Forever complete and useful

Sometimes it can seem that our ability to productively and meaningfully contribute to society is at the mercy of factors beyond our control. But the realization that we all have a God-given purpose and identity opens the door to fresh opportunities and capabilities.

Christian Science Perspective audio edition
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Advancing technology continues to open up new ways of increasing efficiency and productivity and expanding humanity’s ability to accomplish things not possible before. But at every stage of such progress, concerns arise about the workers whose jobs are being lost to technology, such as robots that are able to do those jobs.

Progress that helps humanity accomplish more good will continue and is to be welcomed. But it’s also important for us to give compassionate thought to those whose lives seem to be negatively impacted by this progress.

In my prayers about this, it has struck me how important it is for each of us to realize our inseparability from God, and to realize that this is true for everyone. God, who is supreme good – the loving Father and Mother of us all – is the eternal provider of all that is necessary for our well-being. Because each one of us is a child of God, forever embraced in His love, it’s not really possible for anyone to become a castoff, no longer useful or needed, having no fulfilling activity.

Those spiritual facts may not be so evident when our circumstances seem otherwise. It can appear that we are vulnerable mortals separated from God by our very nature. But Christ Jesus came to show the fallacy of this materialistic sense of man’s nature and being. He taught and proved that all men and women are truly one with God. He emphasized God’s ability and willingness to provide all good for His children.

For instance, in a passage in the Holy Bible, after telling his disciples that God provides for our every need, Jesus says, “Seek ye the kingdom of God; and all these things shall be added unto you. Fear not, little flock; for it is your Father’s good pleasure to give you the kingdom” (Luke 12:31, 32).

Among those things that we all need are a useful purpose, fulfilling activity, and comfortable supply. All of these are found in God, infinite good. The first chapter in the Bible makes the emphatic declaration that “God created man in his own image, in the image of God created he him; male and female created he them” (Genesis 1:27). To be the image of God is to express God, to actively express the intelligence and abilities of divine Mind, the unchanging vitality and ongoing purpose of divine Life, the active goodness of divine Love. Being God’s expression, man and woman are wholly spiritual and complete, eternally blessed with the fullness of God’s goodness.

Mary Baker Eddy, the founder of the Monitor, writes: “Man reflects infinity, and this reflection is the true idea of God.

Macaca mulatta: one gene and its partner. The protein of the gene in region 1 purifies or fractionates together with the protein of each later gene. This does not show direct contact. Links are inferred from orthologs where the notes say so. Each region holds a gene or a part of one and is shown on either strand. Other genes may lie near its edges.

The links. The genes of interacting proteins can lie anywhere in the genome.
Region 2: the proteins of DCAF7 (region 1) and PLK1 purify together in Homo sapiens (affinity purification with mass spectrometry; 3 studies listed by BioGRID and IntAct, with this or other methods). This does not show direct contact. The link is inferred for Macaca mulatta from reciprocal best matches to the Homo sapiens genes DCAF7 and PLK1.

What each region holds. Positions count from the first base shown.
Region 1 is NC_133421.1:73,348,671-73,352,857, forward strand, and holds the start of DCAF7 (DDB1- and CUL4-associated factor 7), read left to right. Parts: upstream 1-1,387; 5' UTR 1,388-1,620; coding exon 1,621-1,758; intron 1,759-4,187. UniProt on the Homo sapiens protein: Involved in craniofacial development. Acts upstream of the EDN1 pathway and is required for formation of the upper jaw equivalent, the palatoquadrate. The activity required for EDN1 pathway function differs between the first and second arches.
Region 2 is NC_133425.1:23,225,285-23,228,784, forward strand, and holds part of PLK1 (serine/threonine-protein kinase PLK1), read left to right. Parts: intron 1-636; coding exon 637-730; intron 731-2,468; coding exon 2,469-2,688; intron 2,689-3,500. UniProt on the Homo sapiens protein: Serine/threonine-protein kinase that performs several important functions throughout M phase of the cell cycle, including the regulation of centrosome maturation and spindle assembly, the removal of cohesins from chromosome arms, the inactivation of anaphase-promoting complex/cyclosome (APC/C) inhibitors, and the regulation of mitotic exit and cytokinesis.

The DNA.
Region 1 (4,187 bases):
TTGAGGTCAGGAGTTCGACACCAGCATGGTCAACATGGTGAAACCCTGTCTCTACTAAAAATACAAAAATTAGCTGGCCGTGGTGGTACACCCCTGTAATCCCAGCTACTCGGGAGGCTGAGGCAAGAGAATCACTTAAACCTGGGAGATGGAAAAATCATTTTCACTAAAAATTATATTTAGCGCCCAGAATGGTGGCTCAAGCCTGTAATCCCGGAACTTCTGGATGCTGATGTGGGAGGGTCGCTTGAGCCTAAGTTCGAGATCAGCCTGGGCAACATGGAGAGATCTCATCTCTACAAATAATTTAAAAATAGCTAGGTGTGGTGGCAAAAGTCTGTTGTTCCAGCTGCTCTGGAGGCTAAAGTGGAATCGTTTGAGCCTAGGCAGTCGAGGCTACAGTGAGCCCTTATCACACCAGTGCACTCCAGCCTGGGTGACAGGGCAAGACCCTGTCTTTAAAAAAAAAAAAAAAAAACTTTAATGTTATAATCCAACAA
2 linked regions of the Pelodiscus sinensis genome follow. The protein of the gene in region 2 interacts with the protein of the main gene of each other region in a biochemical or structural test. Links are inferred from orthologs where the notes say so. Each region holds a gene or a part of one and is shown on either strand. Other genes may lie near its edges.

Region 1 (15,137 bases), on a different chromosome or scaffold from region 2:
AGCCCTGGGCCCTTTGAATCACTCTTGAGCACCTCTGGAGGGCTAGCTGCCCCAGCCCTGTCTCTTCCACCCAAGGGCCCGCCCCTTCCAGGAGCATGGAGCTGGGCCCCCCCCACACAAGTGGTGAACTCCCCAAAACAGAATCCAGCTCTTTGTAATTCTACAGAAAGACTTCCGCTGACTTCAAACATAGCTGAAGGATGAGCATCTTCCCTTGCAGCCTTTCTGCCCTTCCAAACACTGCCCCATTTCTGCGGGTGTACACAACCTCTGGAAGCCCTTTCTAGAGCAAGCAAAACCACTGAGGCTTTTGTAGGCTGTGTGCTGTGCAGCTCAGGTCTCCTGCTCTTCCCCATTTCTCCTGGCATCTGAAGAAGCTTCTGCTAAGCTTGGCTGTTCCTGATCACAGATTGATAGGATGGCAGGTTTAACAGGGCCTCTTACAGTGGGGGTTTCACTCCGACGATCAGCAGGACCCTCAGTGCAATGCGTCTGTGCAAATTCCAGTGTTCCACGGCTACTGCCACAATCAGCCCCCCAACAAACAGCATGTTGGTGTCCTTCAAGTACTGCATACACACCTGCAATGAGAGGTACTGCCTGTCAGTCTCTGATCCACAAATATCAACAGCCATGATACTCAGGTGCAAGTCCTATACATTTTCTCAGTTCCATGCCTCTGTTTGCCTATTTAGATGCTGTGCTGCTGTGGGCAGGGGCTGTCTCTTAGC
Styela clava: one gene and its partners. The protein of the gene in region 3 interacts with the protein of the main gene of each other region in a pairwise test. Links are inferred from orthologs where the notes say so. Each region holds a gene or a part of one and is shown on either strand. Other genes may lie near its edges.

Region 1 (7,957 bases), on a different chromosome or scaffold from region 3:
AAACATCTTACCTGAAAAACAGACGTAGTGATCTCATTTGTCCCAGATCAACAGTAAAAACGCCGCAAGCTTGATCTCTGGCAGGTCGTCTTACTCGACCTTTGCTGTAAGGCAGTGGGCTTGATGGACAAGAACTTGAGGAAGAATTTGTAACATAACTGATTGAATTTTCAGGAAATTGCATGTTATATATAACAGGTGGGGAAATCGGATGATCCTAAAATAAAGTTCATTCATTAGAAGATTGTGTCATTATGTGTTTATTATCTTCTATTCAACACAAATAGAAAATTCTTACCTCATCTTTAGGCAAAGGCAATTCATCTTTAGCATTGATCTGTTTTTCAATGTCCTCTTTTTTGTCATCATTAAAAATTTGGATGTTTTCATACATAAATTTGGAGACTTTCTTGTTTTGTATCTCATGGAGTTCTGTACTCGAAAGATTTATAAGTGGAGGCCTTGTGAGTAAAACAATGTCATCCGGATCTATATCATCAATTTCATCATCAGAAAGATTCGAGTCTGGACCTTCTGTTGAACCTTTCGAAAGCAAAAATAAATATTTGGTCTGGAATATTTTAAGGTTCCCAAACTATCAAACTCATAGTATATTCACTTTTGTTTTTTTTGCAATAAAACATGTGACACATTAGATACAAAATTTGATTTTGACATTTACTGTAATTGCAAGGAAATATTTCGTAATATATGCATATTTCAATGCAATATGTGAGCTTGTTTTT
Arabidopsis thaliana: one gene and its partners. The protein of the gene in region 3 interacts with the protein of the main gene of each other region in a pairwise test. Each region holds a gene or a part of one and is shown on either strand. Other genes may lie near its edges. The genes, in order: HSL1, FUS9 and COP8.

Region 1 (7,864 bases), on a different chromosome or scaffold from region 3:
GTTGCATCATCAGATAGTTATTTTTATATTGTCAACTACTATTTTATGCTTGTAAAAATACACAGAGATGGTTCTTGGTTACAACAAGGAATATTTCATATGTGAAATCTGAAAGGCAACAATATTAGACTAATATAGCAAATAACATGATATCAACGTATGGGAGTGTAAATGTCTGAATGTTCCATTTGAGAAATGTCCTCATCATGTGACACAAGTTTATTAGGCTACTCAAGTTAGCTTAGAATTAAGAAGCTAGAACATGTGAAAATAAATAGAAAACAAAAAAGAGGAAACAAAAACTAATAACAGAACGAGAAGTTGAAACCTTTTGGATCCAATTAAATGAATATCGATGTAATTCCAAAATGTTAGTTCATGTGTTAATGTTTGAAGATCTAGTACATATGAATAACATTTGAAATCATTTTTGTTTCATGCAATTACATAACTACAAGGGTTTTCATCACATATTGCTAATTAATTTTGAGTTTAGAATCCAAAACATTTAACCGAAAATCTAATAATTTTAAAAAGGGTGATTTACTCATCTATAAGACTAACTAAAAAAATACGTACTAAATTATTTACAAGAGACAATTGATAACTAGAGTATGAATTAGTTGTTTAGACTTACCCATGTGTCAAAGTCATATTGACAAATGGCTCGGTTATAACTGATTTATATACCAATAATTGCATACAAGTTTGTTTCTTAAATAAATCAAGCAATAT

“God expresses in man the infinite idea forever developing itself, broadening and rising higher and higher from a boundless basis” (“Science and Health with Key to the Scriptures,” p. 258).

There are no dead ends in this spiritual truth, which applies to you and me and everyone. A growing understanding of our true spiritual nature brings greater evidence of it in our experience. It opens up abilities and opportunities we may not have seen before. But even more, it brings the peace of knowing that nothing can separate us from God, who forever upholds the completeness and usefulness of our God-given identity.

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Dear Reader,

About a year ago, I happened upon this statement about the Monitor in the Harvard Business Review – under the charming heading of “do things that don’t interest you”:

“Many things that end up” being meaningful, writes social scientist Joseph Grenny, “have come from conference workshops, articles, or online videos that began as a chore and ended with an insight. My work in Kenya, for example, was heavily influenced by a Christian Science Monitor article I had forced myself to read 10 years earlier. Sometimes, we call things ‘boring’ simply because they lie outside the box we are currently in.”

If you were to come up with a punchline to a joke about the Monitor, that would probably be it. We’re seen as being global, fair, insightful, and perhaps a bit too earnest. We’re the bran muffin of journalism.

But you know what? We change lives. And I’m going to argue that we change lives precisely because we force open that too-small box that most human beings think they live in.

The Monitor is a peculiar little publication that’s hard for the world to figure out. We’re run by a church, but we’re not only for church members and we’re not about converting people. We’re known as being fair even as the world becomes as polarized as at any time since the newspaper’s founding in 1908.

We have a mission beyond circulation, we want to bridge divides. We’re about kicking down the door of thought everywhere and saying, “You are bigger and more capable than you realize. And we can prove it.”

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